When i consider the educational qualifications of the thousands of people that pass through www.globalhealthjobs.com; one is immediately struck by the increasingly centralized way in which healthcare degrees are generating a single global health reality.
The universal ‘truth’ of what is a red blood cell, raises intriguing questions if you really think about it. You might be able to say a red blood cell has a single reality, the same answer in Pakistan as in Peru. Medicines management of an elderly person, not so much a single universal reality perhaps. Do the educational requirements of similar health jobs around the world create a harmonious global community to the detriment of local translation and ownership, or does it merely feed the needs of a rapidly expanding knowledge economy that brings smaller disconnected groups together?
The global dearth of healthcare workers now exists in the context of increasing globalization and more protests at the rising inequality of many societies. What should be underpinning the healthcare systemic exchanges that happen across different boundaries (i.e., volunteering, recruitment, medical tourism)?
Despite the appeal of classical labor market competition theories, for healthcare workers, the effects of increases in labor supply at similar levels of skill will probably prove to be negligible given the global need for workers.
Employers today expect more out of their employees than ever before. They want more knowledge, in more areas, requiring a multitude of diverse sets of skills. Today’s knowledge economy prizes flexibility, cross-functionality and the ability to think broadly. For Millennials interested in establishing a career with an international dimension, flexibility and broad skill sets are a must.
Careers in healthcare are not immune to this. Most Millennials recognize that to advance to the highest levels in a global ‘Global Health’ career, they will need to pursue a graduate degree. Graduate degrees no longer help a candidate stand out in this arena; they are now often the baseline for simply starting the conversation in Geneva.
As the global interconnectedness of the public, private and non-profit sectors continue to proliferate, the applicability of a healthcare degree in Global Health will change. For people of more challenged backgrounds to succeed in International Health, across borders, they must develop the flexible qualities of character and mind necessary for handling the challenges that globalization poses Global Health security. To become global health citizens, they must learn how to communicate and interact meaningfully with people around the world. Failing to teach them to embrace it, for all it is worth, will only condemn them to be left further behind since millions of others throughout the rest of the world will. Especially those that can afford to do so. What systems can we put in place to mitigate this risk? The international healthcare workforce cannot afford to replicate the inequalities of our societies.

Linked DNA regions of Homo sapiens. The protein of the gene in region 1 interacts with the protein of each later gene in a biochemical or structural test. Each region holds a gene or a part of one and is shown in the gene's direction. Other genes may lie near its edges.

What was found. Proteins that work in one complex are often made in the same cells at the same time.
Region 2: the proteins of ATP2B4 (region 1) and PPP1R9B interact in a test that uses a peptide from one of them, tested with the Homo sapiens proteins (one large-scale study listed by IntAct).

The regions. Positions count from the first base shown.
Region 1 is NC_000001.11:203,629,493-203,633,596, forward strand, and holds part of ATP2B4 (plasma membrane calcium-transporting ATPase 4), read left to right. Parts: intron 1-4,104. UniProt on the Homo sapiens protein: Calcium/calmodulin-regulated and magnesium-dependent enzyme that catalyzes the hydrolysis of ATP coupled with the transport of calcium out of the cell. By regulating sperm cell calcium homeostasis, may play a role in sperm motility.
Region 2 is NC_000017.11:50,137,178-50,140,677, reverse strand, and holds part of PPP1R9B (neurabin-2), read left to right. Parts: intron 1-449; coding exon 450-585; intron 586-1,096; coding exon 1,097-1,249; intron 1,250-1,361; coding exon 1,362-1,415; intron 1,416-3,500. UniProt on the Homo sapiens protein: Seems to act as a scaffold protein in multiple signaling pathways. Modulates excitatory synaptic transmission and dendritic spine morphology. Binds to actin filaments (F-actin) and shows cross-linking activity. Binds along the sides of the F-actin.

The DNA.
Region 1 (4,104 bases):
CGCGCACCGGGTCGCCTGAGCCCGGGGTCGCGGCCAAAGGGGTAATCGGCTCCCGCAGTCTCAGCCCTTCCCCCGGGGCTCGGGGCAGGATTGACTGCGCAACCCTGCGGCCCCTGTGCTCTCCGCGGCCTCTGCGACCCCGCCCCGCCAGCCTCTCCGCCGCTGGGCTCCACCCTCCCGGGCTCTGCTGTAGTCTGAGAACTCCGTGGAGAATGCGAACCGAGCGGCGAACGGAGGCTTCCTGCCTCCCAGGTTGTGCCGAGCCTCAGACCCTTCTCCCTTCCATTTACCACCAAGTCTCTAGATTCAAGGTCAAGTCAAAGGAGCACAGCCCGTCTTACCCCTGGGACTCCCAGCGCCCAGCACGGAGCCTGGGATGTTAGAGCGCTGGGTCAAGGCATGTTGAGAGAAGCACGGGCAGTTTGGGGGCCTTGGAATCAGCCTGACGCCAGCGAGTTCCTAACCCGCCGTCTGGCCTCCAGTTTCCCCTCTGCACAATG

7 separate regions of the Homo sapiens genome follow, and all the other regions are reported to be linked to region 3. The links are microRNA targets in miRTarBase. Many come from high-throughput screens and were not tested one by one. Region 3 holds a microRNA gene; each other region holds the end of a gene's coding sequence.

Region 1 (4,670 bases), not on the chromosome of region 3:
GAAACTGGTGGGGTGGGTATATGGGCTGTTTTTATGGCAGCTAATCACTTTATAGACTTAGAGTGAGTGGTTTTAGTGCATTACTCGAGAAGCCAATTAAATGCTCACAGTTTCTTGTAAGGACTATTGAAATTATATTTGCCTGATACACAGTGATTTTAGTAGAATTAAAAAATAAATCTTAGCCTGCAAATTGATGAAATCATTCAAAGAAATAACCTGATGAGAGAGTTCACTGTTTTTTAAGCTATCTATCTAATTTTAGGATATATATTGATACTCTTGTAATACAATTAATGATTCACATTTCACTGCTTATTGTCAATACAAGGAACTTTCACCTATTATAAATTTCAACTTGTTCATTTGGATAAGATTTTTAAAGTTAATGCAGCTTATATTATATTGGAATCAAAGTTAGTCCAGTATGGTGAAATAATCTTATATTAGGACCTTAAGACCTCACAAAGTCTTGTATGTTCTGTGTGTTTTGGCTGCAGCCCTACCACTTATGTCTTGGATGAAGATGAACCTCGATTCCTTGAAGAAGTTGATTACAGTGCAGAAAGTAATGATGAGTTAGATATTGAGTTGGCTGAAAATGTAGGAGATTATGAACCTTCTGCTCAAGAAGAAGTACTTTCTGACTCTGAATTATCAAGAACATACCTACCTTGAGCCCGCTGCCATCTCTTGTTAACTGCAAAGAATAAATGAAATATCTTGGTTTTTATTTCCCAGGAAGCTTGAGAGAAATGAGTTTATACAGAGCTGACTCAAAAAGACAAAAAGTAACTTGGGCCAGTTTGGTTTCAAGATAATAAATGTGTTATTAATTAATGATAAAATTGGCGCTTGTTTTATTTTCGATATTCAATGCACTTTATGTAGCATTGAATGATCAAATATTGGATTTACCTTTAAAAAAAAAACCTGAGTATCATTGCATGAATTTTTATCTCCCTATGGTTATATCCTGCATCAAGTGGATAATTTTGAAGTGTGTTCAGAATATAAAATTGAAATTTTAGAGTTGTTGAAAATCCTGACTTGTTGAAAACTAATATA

Economic globalization is producing carbon copy national educational systems. Whilst broadly speaking, History and Geography might have distinct regional variances, Medicine may be dialing-down its required local lens, just as it needs to ramp it (global variance) up. The demand for medicinal education to prove its local value will continue playing out in interesting ways in the coming decade. The dynamics of making global health education effective will resonate from all levels — from localized and specific healthcare financing matters to major international infection control debates
An institution providing international health education should be run in a way that meets the requirements of a globalizing knowledge economy; keep a relationship with these lifelong learners who will be eager to continually stay mobile and up-skill throughout their entire careers.
The global increase in the number of institutions offering international health education reflects the transformation of ‘international education’ philosophy to respond to the new global economy. But, here we cannot think of anything else but making health everywhere work for everyone. The crux of the choice is between a model of shared realities and a shared workforce in a healthy world, or an unequal and unfairly distributed set of healthcare workers.